Social Awareness (Social Emotional Learning)

March 22, 2018

What is Social Awareness?
Social awareness is defined by the Collaborative for Academic, Social, and Emotional Learning (CASEL) as, “the ability to take the perspective of and empathize with others, including those from diverse backgrounds and cultures. [It is] the ability to understand social and ethical norms for behavior and to recognize family, school, and community resources and supports.” A developed sense of social awareness allows for successful interactions with others based on reactions and modifications that take place during the interaction.

What Skills are Associated with Social Awareness?
Based on the above definition, there are several skills that are associated with social awareness. In order to demonstrate this aspect of Social Emotional Learning, students need to develop awareness and abilities related to each of the following skills:

  • Perspective-taking: Perspective-taking involves the ability to look at and understand a situation or concept from an alternate point of view.
  • Empathy: Empathy is defined as the ability to understand and share the feelings of another. A common saying associated with empathy is to “put yourself in his/her shoes.”
  • Appreciating diversity: Students should learn the value in recognizing that each individual is unique and that differences in race, creed, gender, sexual orientation, or belief should be celebrated rather than ignored or argued.
  • Respect for others: Respect requires students to view the world with an open mind and to ask questions rather than make judgments. Despite their differences, students are asked to treat each other with kindness and curiosity rather than hatred or prejudice.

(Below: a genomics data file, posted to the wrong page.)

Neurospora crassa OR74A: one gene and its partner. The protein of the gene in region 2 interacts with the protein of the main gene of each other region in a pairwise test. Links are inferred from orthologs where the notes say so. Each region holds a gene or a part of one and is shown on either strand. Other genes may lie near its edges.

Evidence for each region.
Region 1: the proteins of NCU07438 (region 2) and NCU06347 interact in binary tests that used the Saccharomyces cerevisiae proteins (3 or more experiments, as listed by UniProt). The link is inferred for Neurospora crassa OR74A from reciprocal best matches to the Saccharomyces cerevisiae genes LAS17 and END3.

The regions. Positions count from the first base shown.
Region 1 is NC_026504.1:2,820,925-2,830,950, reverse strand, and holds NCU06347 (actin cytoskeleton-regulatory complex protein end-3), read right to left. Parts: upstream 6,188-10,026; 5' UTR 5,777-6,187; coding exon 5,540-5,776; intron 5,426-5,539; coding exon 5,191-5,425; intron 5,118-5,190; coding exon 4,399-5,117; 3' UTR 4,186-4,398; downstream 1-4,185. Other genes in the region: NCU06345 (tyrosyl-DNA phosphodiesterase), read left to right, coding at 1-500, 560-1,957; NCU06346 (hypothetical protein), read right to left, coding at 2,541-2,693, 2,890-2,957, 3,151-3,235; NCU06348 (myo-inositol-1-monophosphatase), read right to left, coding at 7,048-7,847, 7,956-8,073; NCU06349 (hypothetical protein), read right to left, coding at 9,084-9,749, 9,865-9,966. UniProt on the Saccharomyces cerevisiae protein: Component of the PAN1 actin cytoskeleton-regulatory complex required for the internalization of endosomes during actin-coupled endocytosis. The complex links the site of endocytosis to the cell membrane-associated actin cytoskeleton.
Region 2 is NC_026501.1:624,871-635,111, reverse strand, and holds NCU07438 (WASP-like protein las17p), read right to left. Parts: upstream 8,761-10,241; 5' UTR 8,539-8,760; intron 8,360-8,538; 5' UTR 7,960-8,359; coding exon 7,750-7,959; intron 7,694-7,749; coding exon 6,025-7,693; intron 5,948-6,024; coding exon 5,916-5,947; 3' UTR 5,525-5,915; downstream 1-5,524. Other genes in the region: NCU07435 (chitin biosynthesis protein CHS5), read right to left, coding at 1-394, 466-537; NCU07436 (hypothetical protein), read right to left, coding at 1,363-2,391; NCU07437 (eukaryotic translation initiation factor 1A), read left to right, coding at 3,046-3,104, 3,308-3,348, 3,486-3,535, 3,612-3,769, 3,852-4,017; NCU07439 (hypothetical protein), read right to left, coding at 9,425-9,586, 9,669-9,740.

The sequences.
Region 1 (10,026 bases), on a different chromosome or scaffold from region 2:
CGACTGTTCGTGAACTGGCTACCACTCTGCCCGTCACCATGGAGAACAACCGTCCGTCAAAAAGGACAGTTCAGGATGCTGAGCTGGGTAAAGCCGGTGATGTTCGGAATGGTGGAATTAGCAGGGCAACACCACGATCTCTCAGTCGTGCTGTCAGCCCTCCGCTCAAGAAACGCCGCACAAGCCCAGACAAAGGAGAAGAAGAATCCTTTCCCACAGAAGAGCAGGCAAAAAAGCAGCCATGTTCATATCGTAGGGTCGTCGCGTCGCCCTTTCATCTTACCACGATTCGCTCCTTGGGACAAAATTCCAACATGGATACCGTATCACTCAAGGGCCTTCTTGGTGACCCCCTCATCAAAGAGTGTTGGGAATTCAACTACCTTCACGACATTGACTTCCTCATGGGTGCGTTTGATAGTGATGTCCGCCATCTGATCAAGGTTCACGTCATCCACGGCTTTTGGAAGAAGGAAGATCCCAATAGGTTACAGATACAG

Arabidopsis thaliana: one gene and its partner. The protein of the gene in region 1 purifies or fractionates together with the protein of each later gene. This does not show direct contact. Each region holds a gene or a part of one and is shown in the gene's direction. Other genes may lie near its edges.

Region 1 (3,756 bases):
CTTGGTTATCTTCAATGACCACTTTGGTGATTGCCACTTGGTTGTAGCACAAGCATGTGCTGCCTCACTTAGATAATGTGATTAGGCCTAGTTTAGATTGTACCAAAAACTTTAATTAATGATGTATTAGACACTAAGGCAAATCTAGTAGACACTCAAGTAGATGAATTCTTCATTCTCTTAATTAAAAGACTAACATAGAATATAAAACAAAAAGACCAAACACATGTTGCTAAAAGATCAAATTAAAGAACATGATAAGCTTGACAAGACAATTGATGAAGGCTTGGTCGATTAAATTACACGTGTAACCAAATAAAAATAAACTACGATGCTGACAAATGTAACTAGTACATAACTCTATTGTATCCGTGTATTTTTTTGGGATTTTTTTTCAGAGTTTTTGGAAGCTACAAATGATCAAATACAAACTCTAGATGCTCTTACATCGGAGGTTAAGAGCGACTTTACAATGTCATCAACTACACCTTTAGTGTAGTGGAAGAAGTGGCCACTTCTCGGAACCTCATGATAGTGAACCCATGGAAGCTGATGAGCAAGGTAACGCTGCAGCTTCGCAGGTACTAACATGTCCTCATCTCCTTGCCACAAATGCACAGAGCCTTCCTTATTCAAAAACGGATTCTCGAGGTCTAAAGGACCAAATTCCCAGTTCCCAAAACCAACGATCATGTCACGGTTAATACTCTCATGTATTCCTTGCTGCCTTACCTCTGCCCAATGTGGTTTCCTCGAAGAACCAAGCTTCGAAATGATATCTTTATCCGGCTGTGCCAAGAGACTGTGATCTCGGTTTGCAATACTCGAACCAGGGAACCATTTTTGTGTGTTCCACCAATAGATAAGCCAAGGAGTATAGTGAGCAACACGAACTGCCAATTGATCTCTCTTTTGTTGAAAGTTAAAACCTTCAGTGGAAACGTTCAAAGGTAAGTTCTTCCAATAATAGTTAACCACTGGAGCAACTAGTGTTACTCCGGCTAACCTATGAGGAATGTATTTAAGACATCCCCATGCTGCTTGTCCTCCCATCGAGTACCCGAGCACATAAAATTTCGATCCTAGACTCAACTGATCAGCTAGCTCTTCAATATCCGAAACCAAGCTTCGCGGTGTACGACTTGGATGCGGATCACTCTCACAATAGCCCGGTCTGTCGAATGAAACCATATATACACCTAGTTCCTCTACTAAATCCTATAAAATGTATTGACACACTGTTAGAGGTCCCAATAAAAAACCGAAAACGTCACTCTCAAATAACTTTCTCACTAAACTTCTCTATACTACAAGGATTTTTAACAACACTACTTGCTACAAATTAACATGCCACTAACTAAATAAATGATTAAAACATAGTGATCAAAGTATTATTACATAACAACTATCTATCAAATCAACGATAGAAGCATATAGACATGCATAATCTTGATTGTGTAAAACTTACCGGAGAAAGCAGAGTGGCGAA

Why Teach Social Awareness?
In addition to the identified skills above, social awareness also relies on students’ abilities to demonstrate other Social Emotional skills. Self-awareness, self-management, and relationship skills are also important components in building social awareness. As discussed in the Social Emotional Learning (SEL) Overview, SEL skills build on each other and should be taught explicitly and in a connected, interdisciplinary manner. Although oftentimes considered part of the hidden curriculum, these social emotional skills are important for students to develop if they are going to be successful in school, employment, or social environments.

How Does This Connect to Landmark’s Teaching Principles™?
The language complexities of the skills associated with social awareness can make these skills challenging for students with language-based learning differences to master. Therefore, explicit instruction with modeling and feedback is necessary to break the skills down and allow students to understand and apply their knowledge and awareness. The necessity of breaking the skills down relates to Landmark’s third Teaching Principle™, “Micro-Unit and Structure Tasks.” This structured approach to teaching, modeling, and practicing foundational skills in isolation allows students the opportunity to better implement strategies to be successful in social situations. For the full text of the Landmark Teaching Principles™, including “Micro-Unit and Structure Tasks,” click here.

Strategies to Download

Review foundational skills for developing social awareness.


Explore suggestions for supporting social awareness in the classroom.


Join us for a free webinar!

Our webinars provide practical teaching strategies, research-based resources, and classroom tools to help educators support their students with dyslexia and other language-based learning disabilities.

Young African woman wearing glasses sitting by herself at a table using a laptop to browse online

View Webinars

Support Your Students with SLD

Receive free teaching resources, information about professional development opportunities, and alerts about promotions

  • This field is for validation purposes and should be left unchanged.

Check Out Our Blog

A Blog for Busy Teachers

Learn about our new updated blog format that will combine our monthly newsletter and Free Teaching Strategies into one resource!